Less-Invasive Surfactant Administration for Neonatal Respiratory Distress Syndrome: A Consensus Guideline

Neonatology. 2021;118(5):586-592. doi: 10.1159/000518396. Epub 2021 Sep 2.


Introduction: Less-invasive surfactant administration (LISA) is a method of surfactant delivery to preterm infants for treating respiratory distress syndrome (RDS), which can reduce the composite risk of death or bronchopulmonary dysplasia and the time on mechanical ventilation.

Methods: A systematic literature search of studies published up to April 2021 on minimally invasive catheter surfactant delivery in preterm infants with RDS was conducted. Based on these studies, with parental feedback sought via an online questionnaire, 9 UK-based specialists in neonatal respiratory disease developed their consensus for implementing LISA. Recommendations were developed following a modified, iterative Delphi process using a questionnaire employing a 9-point Likert scale and an a priori level of agreement/disagreement.

Results: Successful implementation of LISA can be achieved by training the multidisciplinary team and following locally agreed guidance. From the time of the decision to administer surfactant, LISA should take <30 min. The comfort of the baby and requirements to maintain non-invasive respiratory support are important. While many infants can be managed without requiring additional sedation/analgesia, fentanyl along with atropine may be considered. Parents should be provided with sufficient information about medication side effects and involved in treatment discussions.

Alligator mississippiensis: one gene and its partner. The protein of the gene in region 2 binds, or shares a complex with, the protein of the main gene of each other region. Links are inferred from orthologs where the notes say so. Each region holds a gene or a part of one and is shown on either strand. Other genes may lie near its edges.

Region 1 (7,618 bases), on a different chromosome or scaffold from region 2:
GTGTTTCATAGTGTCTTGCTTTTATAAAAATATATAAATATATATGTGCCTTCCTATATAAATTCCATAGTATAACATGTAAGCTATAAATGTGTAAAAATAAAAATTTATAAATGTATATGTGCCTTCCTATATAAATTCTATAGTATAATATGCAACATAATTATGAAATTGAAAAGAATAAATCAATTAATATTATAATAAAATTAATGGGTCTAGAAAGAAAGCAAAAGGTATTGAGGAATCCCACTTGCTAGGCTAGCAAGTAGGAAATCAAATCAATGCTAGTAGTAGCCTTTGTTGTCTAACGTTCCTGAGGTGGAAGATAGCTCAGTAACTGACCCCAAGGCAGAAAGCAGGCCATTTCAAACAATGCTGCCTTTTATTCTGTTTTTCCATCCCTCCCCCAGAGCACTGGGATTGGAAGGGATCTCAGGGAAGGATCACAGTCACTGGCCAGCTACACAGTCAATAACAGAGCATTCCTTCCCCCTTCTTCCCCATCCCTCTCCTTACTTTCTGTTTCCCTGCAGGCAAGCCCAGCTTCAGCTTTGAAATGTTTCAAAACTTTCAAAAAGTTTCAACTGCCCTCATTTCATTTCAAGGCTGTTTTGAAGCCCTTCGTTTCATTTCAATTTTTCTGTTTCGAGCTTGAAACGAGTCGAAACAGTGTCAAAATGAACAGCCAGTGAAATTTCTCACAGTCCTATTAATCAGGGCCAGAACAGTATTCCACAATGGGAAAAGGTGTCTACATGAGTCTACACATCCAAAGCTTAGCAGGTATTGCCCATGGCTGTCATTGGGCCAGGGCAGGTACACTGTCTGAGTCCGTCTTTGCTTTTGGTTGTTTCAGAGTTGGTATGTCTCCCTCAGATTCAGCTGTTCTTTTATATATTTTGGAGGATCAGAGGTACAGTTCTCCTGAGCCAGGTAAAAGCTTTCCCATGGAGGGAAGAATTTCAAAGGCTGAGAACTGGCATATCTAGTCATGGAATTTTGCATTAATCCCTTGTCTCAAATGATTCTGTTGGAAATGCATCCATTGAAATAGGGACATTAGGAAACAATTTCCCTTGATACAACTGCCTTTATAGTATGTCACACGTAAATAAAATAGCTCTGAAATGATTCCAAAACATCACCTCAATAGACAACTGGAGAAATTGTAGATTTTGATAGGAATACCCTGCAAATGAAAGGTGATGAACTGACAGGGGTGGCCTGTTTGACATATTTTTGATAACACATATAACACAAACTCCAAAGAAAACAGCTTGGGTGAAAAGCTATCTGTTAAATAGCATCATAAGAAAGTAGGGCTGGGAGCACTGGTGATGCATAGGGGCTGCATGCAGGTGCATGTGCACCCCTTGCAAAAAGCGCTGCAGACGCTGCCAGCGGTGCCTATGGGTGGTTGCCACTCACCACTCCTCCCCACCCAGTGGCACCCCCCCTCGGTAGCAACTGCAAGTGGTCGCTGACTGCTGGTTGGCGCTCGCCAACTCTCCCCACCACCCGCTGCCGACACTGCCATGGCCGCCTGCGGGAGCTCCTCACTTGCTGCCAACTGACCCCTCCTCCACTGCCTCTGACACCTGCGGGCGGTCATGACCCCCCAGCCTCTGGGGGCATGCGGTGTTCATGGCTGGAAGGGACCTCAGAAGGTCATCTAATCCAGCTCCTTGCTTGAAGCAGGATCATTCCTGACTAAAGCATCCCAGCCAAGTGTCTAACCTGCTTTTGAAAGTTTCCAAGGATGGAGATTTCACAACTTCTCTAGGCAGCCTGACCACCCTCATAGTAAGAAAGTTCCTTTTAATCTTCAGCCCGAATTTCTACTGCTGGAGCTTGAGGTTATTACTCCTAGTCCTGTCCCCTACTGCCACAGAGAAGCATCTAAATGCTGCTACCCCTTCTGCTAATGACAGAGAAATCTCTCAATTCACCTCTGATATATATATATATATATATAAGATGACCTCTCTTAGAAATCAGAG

Conclusion: LISA has the potential to improve outcomes for preterm infants with RDS and can be introduced as a safe and effective part of UK-based neonatal care with appropriate training.

Keywords: Neonate; Respiratory distress syndrome; Surfactant administration.

MeSH terms

  • Bronchopulmonary Dysplasia* / drug therapy
  • Humans
  • Infant
  • Infant, Newborn
  • Infant, Premature
  • Practice Guidelines as Topic
  • Pulmonary Surfactants* / therapeutic use
  • Respiratory Distress Syndrome, Newborn* / drug therapy
  • Surface-Active Agents


  • Pulmonary Surfactants
  • Surface-Active Agents